Howard County students ask for later school start times at public hearing on school budget

Later school start times and screening to help detect reading disabilities were among ideas drawing comment Tuesday at a public hearing on the Howard County school system’s $1 billion proposed operating budget for the coming fiscal year. Superintendent Michael Martirano unveiled the proposed $998.4 million operating budget last month. The budget, 15.8 percent larger than last year’s, requests $722.9 million from the county, $257.8 million from the state and $17.1 million from additional sources. (Ho. Co. Times)

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More county schools may be near or over capacity after state recalculation

In Frederick County, accurate data is one of the challenges in responding to school crowding — and high-capacity schools in the county may be even more full than they seem. Due to outdated state-rated capacity calculations, Frederick County Public Schools is undergoing a countywide school capacity recalculation required by the Maryland State Department of Education. The recalculation could result in more schools nearing or going over capacity. (News-Post)

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Student drew swastika at Howard High School, officials say

Police and school officials in Howard County have identified a student involved in drawing a swastika and a phallic symbol in the snow at Howard High School over the weekend, according to Howard County police. School staff discovered the drawings in the snow on the field hockey field Tuesday morning and brushed the images away with a broom, according to school and police officials. Howard Principal Nick Novak wrote a letter to the community about the incident Tuesday saying that the student body had been addressed and encouraged to share information about suspects. (Ho. Co. Times)

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UMBC, other defendants seek dismissal of lawsuit over sexual assault investigations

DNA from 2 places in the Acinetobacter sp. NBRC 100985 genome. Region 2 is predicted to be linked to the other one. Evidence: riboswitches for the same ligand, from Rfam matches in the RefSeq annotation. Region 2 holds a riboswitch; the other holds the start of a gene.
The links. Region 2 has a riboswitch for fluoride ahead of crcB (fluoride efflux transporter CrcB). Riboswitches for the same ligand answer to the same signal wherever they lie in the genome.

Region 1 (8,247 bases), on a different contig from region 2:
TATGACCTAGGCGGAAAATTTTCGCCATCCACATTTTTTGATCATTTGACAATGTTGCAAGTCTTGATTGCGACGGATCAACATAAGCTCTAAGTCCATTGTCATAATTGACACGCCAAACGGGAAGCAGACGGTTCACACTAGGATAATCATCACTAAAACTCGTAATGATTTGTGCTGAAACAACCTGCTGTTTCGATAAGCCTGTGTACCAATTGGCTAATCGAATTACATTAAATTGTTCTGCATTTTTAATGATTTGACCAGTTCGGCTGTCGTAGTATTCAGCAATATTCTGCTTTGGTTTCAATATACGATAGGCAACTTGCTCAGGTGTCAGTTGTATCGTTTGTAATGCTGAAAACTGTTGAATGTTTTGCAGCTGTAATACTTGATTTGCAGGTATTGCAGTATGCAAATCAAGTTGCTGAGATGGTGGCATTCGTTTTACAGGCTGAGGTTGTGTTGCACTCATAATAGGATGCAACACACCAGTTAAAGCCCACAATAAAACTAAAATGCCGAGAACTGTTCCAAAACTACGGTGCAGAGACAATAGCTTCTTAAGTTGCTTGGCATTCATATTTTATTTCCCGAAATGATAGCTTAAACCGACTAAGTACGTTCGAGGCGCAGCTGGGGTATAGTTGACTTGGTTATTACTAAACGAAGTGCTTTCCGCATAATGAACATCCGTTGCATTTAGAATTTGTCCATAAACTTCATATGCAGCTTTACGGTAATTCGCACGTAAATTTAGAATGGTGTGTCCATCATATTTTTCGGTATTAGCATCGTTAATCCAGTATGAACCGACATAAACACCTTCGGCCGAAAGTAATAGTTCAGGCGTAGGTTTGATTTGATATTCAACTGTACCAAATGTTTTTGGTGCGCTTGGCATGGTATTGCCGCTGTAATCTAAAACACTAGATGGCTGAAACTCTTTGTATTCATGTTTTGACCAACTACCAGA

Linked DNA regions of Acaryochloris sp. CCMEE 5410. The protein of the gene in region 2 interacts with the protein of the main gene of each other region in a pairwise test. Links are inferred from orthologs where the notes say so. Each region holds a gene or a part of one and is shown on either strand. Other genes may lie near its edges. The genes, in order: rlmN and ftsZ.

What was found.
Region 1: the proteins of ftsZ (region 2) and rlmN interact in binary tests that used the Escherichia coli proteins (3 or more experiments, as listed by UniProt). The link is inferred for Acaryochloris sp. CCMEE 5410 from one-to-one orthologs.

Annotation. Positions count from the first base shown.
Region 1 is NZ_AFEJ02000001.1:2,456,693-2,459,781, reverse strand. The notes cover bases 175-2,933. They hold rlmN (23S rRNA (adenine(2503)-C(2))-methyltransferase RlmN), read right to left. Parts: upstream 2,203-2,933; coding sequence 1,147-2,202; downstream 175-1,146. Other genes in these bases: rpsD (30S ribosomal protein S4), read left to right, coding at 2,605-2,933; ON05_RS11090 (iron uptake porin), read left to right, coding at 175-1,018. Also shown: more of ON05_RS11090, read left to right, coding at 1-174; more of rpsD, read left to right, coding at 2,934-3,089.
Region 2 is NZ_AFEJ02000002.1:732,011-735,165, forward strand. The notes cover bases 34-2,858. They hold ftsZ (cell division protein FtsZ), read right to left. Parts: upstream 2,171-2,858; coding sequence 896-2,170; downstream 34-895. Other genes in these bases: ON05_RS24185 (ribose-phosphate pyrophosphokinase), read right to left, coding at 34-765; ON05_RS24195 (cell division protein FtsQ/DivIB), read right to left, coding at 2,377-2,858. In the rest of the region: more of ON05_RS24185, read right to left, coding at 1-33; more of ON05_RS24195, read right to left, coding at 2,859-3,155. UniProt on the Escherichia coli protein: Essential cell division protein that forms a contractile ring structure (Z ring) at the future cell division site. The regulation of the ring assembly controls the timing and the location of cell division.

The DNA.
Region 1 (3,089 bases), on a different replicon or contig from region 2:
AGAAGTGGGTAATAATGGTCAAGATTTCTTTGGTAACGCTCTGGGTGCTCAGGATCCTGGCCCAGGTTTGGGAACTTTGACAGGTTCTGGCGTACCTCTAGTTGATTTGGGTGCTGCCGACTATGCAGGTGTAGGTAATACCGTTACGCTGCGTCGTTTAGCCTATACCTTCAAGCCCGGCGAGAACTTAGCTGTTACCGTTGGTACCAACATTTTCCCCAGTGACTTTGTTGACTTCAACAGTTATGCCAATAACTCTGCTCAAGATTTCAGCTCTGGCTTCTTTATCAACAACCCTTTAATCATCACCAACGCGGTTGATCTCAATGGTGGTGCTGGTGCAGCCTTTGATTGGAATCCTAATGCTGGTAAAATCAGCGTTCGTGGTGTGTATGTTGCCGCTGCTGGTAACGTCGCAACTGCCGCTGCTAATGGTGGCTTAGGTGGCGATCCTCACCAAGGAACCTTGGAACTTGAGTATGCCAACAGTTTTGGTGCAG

The University of Maryland, Baltimore County called a lawsuit alleging the school, police and prosecutors improperly handle sexual assault investigations “long on outrage and short on concrete facts” in a motion to dismiss filed Monday. The lawsuit, filed in September, contends that UMBC and law enforcement have a pattern of failing to properly investigate and prosecute sexual assault allegations. After it was initially filed, three more women joined the potential class-action suit. (Daily Record)

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Anne Arundel schools to host community conversation in Pasadena about racist incidents

Anne Arundel County school officials seek the community’s help get to the bottom of a string of racist and anti-Semitic incidents in the Chesapeake High School cluster. The school district on Thursday will host a community meeting designed to “work toward creating climates free of hate and bigotry,” according to a statement. The meeting will be held at Jacobsville Elementary School in Pasadena. “All Means All: Communities Cultivating Acceptance and Inclusion” will invite students, parents and school staff to talk about hate in the Pasadena community, including incidents at Chesapeake Bay Middle and Chesapeake High schools. (Balt. Sun)

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Furloughed feds flock to job fair at Montgomery Co. schools

They came professionally dressed, some with bulging portfolios, others with the simple color-coded folders provided by Montgomery County schools. And they were all looking for one thing: a job to fill as they wait for the partial government shutdown to end. Furloughed workers from the National Archives, the Justice Department and other federal employers sat Tuesday in a packed Montgomery County Public Schools office in Rockville, waiting for their names to be called for such opportunities as substitute classroom teacher, paraeducator and building maintenance staffer. (WTOP)

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New Program Links Love Of Orioles Baseball With STEM Education

The Baltimore Orioles are focusing on STEM education in Baltimore County. They launched a nationwide partnership to give students from K to 12 access to hands-on science lessons. The goal of this program is to use baseball-themed content to engage students in STEM education. Students at Deer Creek Middle School are getting a hands-on science lesson using Camden Yards soil and turf. “My job is to make sure this sand has all the nutrients it needs to survive,” said Nicole Sherry, Baltimore Orioles’ heads groundskeeper. (WJZ-TV)

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Budget review for next school year begins

The Kirwan Commission, which brings together representatives and lawmakers from across the state to review the findings of the Study of Adequacy of Funding for Education in Maryland, makes recommendations for improving education in Maryland through funding, policies, and resources that will prepare Maryland students “to meet the challenges of a changing global economy, to meet the State’s workforce needs, to be prepared for post-secondary education and the workforce, and to be successful citizens in the 21st century.” (Star Dem.)

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